Jessica Chastain transforms into the opulent yet controversial Tammy Faye Messner in Michael Showalter’s customary biopic.
Disguised in pancake makeup of steadily increasing thickness, prosthetic jaw padding that makes her look like a country niece of GI Joe, and a Minnesotan warble retrospectively rendering Fargo’s accent work an exemplar of reined-in naturalism, Jessica Chastain holds little back in essaying televangelist Tammy Faye Messner.
It’s a performance of unrestrained muchness, though there’s no overplaying a woman defined by an irrepressible pep that brought her success as a children’s entertainer that turned her into an aspirational figure for some and an object of ridicule for others. Chastain’s portraiture moves to resolve that dissonance by starting with the childhood years and tracing Tammy Faye’s psychological fault lines back to their source, namely, mommy issues.
Growing up under an ascetic Pentecost (Cherry Jones) guarded in her affections created a hole in chipmunk-cheeked Tammy Faye, which she’d spend her whole life trying in vain to fill with the love of her eventual husband Jim Bakker (Andrew Garfield) and the extravagant wealth he’d bring her.
Somewhere between realising why her marriage wasn’t working, striking up an almost-affair with another man, and developing one of those pill addictions that always seem to creep in around the second act of movies like this, she strayed from the light. The revelation that the Bakker media empire she’d been cut into was built on fraud put her in the crosshairs of newspaper headlines and late-night routines spliced into the dramatisation, but Chastain casts her in a more sympathetic light, one that verges on absolution.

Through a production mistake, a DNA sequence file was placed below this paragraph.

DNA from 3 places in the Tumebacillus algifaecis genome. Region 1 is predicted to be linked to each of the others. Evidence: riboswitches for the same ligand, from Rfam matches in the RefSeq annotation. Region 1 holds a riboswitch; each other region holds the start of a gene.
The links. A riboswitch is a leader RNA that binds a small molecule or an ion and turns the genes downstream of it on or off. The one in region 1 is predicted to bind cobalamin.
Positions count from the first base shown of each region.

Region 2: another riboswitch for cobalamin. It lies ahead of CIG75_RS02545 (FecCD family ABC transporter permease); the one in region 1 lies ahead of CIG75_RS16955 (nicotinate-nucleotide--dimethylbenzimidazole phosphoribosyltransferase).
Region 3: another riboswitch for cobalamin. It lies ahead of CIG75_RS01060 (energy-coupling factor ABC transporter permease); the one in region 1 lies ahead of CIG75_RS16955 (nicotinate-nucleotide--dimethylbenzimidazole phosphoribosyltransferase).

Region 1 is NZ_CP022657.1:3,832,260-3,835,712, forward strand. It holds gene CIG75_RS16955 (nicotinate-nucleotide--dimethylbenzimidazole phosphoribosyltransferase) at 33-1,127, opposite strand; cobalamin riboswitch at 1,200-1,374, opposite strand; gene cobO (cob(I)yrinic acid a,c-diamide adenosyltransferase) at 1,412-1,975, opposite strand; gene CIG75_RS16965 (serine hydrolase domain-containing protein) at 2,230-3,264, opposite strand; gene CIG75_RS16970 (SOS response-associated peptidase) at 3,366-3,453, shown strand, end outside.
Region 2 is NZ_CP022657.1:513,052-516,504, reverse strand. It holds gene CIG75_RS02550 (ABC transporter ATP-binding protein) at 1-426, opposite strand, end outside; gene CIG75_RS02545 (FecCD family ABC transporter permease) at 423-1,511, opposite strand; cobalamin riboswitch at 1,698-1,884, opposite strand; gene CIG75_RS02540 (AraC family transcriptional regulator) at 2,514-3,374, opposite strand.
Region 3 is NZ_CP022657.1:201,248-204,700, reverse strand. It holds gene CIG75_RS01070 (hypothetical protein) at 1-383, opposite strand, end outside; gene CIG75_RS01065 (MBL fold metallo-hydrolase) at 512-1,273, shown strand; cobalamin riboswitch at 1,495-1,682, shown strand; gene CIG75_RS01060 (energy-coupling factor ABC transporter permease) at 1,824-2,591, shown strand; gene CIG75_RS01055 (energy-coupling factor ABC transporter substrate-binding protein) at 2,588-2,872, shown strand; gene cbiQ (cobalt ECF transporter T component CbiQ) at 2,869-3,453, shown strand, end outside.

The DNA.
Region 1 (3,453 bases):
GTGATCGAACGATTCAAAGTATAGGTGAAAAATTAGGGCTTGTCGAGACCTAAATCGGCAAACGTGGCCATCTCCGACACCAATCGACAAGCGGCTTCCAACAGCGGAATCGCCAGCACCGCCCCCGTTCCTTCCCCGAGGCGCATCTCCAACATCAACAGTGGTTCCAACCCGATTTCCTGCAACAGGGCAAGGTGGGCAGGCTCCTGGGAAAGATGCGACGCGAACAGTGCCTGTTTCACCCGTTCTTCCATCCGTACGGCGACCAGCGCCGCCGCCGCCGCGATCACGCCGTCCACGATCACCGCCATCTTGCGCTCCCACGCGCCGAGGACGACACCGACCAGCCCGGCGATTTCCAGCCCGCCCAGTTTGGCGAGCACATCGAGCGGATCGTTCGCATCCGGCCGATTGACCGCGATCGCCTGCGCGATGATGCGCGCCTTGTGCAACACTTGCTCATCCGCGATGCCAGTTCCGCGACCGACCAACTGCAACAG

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As Tammy Faye’s mother summarises in blunt made-for-the-trailer dialogue, her only sin was not greed or vanity, but a willingness to follow too blindly. From the film’s slanted vantage, she was actually something of an inspiration, a go-getter gal making her way through a man’s world with a smile and a song; in one particularly unsubtle moment, she drags a chair across a backyard cookout to give herself a literal seat at the table. In the implication that all this was Bakker’s doing while Tammy Faye remained innocently oblivious – she didn’t even know how much money she had, we learn – she’s let off the hook a bit too easily.
Those disco-Christ tunes, by the way, have been sung by Chastain in one of the flashier aspects of an all-the-trimmings turn that betrays an award-hunger more often ascribed to Amy Adams. The montage set to her throaty rendition of ‘Jesus Keeps Takin’ Me Higher and Higher’ hits the fever pitch of camp that the Platonic ideal of this film would’ve maintained for its entire run time.
No matter what we might think of her, it’s clear that Tammy Faye was one of a kind. Chastain’s mannered plague of tics does right by her in that respect,